Honda Finance Unit Must Pay $24 Million For Charging Higher Interest To Non-White Borrowers

Under the Equal Credit Opportunity Act, creditors are prohibited from discriminating against loan applicants based on race or national origin. But that was a rule Honda’s financing unit allegedly violated, resulting in thousands of African-American, Hispanic, and Asian and Pacific Islander borrowers paying higher interest rates than white borrowers for their auto loans. Now, as part of a settlement with federal regulators to resolve allegations that the company allowed discriminatory loan pricing, the company must provide $24 million in restitution to borrowers.

The Consumer Financial Protection Bureau, along with the Department of Justice, announced today that a two-years-long investigation into American Honda Finance Corporations’ discretionary auto loan pricing and compensation practices found the company allowed dealers to unfairly discriminate against certain consumers.

According to the CFPB complaint [PDF], as an indirect auto lender, Honda sets a risk-based interest rate – otherwise known as a buy rate – for its auto dealers. The company then allows these dealers to charge a higher interest rate when finalizing a deal – this is generally referred to as a dealer markup.

This is where the issue comes into play, the CFPB says, because Honda allowed dealers to mark up consumers’ interest rates without regard to creditworthiness as much as 2.25% for contracts with terms of five years or less, and 2% for contracts with lower terms.

The CFPB and DOJ’s investigation found that Honda’s policies were in violation of the Equal Credit Opportunity Act, and resulted in thousands of minority borrowers from January 2011 through July 14, 2015 paying, on average, $150 to over $250 more for their auto loans.

“The agencies claim that Honda charged borrowers higher interest rates because of their race or national origin, and not because of the borrowers’ creditworthiness or other objective criteria related to borrower risk,” the DOJ says in a statement.

In all, investigators found that compared to non-Hispanic white car buyers, average African-American victims were obligated to pay over $250 more during the term of the loan because of discrimination, while the average Hispanic victim was obligated to pay over $200 more during the term of the loan and the average Asian/Pacific Islander victim was obligated to pay over $150 more during the term of the loan.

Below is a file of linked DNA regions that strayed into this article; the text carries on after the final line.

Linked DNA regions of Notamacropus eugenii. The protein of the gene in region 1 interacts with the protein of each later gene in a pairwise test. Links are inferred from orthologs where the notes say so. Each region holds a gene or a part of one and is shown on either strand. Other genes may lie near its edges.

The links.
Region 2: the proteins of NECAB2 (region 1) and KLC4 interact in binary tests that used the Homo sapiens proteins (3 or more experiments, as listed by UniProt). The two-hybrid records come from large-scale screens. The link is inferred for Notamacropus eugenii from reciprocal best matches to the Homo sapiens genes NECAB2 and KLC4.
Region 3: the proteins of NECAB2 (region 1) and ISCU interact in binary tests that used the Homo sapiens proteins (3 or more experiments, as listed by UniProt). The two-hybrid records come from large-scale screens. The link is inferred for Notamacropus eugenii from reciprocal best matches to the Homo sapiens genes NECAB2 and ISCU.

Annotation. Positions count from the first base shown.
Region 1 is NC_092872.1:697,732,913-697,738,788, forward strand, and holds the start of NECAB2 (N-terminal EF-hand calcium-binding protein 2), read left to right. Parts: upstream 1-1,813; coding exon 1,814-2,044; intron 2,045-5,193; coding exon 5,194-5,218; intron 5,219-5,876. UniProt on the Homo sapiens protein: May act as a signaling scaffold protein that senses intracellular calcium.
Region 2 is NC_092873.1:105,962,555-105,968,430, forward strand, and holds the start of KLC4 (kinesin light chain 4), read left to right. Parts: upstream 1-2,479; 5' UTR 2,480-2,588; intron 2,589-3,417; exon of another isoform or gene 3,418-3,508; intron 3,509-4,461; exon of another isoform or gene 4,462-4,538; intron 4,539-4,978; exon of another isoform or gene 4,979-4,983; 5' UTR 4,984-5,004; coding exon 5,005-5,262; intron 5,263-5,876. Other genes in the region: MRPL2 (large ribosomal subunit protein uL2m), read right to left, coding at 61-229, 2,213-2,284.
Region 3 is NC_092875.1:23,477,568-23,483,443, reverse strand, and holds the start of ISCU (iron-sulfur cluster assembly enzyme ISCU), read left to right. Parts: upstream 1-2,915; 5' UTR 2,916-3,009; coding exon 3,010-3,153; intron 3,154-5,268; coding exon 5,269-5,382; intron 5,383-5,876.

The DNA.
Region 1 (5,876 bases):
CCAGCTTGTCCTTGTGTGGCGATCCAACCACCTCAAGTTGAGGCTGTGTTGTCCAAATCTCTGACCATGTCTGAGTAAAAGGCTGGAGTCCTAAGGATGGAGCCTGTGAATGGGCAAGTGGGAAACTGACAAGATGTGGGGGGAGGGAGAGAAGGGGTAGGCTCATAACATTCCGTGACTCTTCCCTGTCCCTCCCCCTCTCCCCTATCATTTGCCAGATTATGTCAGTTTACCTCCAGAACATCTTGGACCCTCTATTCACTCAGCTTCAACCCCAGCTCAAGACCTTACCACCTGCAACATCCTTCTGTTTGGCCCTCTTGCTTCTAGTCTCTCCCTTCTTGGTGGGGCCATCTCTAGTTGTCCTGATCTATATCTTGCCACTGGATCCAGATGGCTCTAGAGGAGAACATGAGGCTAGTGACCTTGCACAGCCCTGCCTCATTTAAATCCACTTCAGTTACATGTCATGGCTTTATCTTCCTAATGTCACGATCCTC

As part of the proposed consent order resolving the discriminatory pricing allegations, Honda has agreed to change the way it prices its loans by limiting dealer markup to 1.25% for loans of 60 months or less, and to 1% for loans greater than 60 months.

Honda must also improve its monitoring and compliance systems. The settlement allows the lender to experiment with different approaches toward lessening discrimination and requires it to regularly report to the department and the CFPB on the results of its efforts as well as discuss potential ways to improve results.

With regard to the $24 million in restitution for consumers, an administrator will be appointed to locate victims and distribute payments.

The department and the CFPB will make a public announcement and post information on their websites once more details about the compensation process become available. Borrowers who are eligible for compensation from the settlement will be contacted by the administrator, and do not need to contact the department or the CFPB at this time.

Today’s action against Honda is part of a larger joint effort between the CFPB and DOJ to identify and address discrimination in the direct auto lending market. Two years ago, the agencies took action against Ally Financial and Ally Bank for similar violations. In that case, the company was ordered to pay $80 million in restitution and a $18 million civil penalty.

CFPB and DOJ Reach Resolution with Honda to Address Discriminatory Auto Loan Pricing [CFPB]

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